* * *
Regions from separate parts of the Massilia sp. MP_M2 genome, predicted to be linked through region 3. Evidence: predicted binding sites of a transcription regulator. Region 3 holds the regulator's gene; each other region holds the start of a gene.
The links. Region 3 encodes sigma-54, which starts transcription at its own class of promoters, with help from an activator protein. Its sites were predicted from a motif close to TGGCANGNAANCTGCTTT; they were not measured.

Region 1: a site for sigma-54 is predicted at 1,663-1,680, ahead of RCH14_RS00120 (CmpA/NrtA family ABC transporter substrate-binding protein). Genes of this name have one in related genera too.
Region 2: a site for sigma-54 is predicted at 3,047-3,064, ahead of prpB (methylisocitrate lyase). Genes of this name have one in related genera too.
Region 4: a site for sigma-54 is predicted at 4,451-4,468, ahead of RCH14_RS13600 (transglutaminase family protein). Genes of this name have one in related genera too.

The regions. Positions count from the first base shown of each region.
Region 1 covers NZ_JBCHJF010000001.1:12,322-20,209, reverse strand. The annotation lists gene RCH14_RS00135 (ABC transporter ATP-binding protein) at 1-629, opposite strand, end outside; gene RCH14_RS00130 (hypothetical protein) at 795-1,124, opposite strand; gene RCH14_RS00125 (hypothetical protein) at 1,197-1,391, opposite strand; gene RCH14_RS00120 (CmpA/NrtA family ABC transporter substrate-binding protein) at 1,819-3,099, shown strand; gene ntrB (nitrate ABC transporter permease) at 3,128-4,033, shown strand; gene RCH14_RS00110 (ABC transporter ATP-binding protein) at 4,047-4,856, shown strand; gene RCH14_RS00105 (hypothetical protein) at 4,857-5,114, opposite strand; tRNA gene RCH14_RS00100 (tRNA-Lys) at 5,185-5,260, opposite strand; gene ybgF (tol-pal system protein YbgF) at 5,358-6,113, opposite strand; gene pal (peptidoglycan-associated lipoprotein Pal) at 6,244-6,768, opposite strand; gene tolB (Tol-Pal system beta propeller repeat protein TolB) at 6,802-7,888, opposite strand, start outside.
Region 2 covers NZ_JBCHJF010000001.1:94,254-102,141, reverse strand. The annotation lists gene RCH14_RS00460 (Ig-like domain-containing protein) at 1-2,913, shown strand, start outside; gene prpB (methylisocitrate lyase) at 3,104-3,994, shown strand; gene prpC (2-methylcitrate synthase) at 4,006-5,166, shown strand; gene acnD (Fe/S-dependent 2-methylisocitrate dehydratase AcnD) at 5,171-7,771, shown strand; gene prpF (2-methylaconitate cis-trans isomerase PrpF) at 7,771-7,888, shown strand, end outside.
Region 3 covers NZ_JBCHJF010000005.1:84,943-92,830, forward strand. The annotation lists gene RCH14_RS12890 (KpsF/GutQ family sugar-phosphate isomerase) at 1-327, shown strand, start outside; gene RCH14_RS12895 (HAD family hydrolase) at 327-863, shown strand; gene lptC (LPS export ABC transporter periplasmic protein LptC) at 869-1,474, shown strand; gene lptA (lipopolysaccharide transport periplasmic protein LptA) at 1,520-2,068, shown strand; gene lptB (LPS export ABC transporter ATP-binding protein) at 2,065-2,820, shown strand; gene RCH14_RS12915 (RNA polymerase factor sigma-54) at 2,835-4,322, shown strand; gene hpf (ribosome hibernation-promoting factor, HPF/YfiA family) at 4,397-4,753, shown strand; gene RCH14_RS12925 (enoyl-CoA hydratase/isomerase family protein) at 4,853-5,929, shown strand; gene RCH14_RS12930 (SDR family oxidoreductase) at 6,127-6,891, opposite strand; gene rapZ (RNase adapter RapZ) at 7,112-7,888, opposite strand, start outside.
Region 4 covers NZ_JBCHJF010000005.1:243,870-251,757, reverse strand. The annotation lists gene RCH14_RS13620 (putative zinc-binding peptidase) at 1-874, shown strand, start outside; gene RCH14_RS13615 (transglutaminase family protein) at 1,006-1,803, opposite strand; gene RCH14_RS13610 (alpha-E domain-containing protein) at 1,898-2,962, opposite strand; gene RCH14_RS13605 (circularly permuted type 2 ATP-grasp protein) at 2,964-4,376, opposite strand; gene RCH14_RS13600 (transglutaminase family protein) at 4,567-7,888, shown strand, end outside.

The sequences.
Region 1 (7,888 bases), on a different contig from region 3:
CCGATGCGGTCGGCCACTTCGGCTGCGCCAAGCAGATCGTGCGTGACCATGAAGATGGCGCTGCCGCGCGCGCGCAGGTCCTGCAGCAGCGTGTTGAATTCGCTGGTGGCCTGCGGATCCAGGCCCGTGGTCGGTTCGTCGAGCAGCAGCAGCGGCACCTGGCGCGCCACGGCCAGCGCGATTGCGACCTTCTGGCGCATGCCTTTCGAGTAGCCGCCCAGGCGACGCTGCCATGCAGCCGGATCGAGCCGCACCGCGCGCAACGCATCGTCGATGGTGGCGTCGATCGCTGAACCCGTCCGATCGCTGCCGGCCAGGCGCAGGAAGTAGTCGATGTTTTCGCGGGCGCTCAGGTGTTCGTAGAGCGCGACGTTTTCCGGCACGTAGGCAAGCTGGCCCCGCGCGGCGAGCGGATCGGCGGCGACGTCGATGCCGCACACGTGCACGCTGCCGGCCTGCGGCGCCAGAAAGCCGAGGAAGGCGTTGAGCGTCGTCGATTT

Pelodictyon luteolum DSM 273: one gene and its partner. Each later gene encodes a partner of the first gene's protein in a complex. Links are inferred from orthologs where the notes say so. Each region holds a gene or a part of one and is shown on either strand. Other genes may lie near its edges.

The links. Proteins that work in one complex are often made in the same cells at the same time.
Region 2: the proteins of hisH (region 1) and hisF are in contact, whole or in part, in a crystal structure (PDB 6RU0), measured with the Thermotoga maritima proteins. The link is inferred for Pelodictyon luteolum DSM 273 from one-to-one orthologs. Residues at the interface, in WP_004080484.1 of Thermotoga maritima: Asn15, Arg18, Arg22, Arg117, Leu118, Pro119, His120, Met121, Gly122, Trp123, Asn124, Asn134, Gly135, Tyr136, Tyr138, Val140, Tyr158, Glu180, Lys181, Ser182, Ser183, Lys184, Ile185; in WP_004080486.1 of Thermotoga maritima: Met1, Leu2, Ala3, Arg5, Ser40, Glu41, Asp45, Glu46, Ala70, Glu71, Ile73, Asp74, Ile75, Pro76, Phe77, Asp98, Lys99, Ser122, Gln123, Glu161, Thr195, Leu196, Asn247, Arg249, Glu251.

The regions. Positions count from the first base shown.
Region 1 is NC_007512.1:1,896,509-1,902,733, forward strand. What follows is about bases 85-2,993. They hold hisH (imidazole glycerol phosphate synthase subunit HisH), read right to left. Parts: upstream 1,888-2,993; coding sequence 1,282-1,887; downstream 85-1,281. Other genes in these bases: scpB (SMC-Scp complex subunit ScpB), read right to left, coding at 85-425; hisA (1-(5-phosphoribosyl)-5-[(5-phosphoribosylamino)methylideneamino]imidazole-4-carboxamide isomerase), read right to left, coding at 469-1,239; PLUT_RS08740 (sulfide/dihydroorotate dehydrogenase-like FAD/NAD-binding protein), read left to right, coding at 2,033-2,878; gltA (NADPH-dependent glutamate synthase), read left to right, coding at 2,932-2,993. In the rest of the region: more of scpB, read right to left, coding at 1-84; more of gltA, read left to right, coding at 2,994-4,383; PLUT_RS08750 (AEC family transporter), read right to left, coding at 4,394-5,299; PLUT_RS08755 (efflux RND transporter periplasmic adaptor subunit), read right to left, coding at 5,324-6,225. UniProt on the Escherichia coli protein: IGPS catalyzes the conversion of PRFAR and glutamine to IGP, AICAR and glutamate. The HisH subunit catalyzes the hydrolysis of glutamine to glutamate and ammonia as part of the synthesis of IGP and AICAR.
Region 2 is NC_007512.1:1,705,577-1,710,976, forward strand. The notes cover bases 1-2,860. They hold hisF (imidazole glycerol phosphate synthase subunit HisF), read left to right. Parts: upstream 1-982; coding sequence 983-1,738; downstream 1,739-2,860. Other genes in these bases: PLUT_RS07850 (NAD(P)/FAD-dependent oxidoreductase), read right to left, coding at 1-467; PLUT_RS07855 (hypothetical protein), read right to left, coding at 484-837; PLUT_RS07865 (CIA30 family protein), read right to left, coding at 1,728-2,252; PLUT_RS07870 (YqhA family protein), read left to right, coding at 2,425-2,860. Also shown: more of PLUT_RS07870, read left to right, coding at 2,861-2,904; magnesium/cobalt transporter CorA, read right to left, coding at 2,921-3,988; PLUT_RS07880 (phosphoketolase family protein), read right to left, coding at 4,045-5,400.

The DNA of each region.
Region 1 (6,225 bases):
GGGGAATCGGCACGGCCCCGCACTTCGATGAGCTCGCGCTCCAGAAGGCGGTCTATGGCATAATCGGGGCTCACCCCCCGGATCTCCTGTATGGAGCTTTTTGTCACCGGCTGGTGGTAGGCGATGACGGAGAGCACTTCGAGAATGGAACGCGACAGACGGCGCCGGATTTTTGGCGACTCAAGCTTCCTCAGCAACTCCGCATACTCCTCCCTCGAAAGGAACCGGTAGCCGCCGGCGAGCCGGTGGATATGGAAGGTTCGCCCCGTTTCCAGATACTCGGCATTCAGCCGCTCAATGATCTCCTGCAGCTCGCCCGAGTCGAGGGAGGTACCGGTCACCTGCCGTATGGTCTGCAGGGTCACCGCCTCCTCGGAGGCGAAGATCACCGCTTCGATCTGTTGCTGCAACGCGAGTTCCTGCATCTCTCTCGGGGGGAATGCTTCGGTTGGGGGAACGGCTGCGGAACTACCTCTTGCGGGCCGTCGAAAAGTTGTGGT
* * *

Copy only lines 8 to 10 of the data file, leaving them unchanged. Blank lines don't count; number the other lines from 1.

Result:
Region 2 covers NZ_JBCHJF010000001.1:94,254-102,141, reverse strand. The annotation lists gene RCH14_RS00460 (Ig-like domain-containing protein) at 1-2,913, shown strand, start outside; gene prpB (methylisocitrate lyase) at 3,104-3,994, shown strand; gene prpC (2-methylcitrate synthase) at 4,006-5,166, shown strand; gene acnD (Fe/S-dependent 2-methylisocitrate dehydratase AcnD) at 5,171-7,771, shown strand; gene prpF (2-methylaconitate cis-trans isomerase PrpF) at 7,771-7,888, shown strand, end outside.
Region 3 covers NZ_JBCHJF010000005.1:84,943-92,830, forward strand. The annotation lists gene RCH14_RS12890 (KpsF/GutQ family sugar-phosphate isomerase) at 1-327, shown strand, start outside; gene RCH14_RS12895 (HAD family hydrolase) at 327-863, shown strand; gene lptC (LPS export ABC transporter periplasmic protein LptC) at 869-1,474, shown strand; gene lptA (lipopolysaccharide transport periplasmic protein LptA) at 1,520-2,068, shown strand; gene lptB (LPS export ABC transporter ATP-binding protein) at 2,065-2,820, shown strand; gene RCH14_RS12915 (RNA polymerase factor sigma-54) at 2,835-4,322, shown strand; gene hpf (ribosome hibernation-promoting factor, HPF/YfiA family) at 4,397-4,753, shown strand; gene RCH14_RS12925 (enoyl-CoA hydratase/isomerase family protein) at 4,853-5,929, shown strand; gene RCH14_RS12930 (SDR family oxidoreductase) at 6,127-6,891, opposite strand; gene rapZ (RNase adapter RapZ) at 7,112-7,888, opposite strand, start outside.
Region 4 covers NZ_JBCHJF010000005.1:243,870-251,757, reverse strand. The annotation lists gene RCH14_RS13620 (putative zinc-binding peptidase) at 1-874, shown strand, start outside; gene RCH14_RS13615 (transglutaminase family protein) at 1,006-1,803, opposite strand; gene RCH14_RS13610 (alpha-E domain-containing protein) at 1,898-2,962, opposite strand; gene RCH14_RS13605 (circularly permuted type 2 ATP-grasp protein) at 2,964-4,376, opposite strand; gene RCH14_RS13600 (transglutaminase family protein) at 4,567-7,888, shown strand, end outside.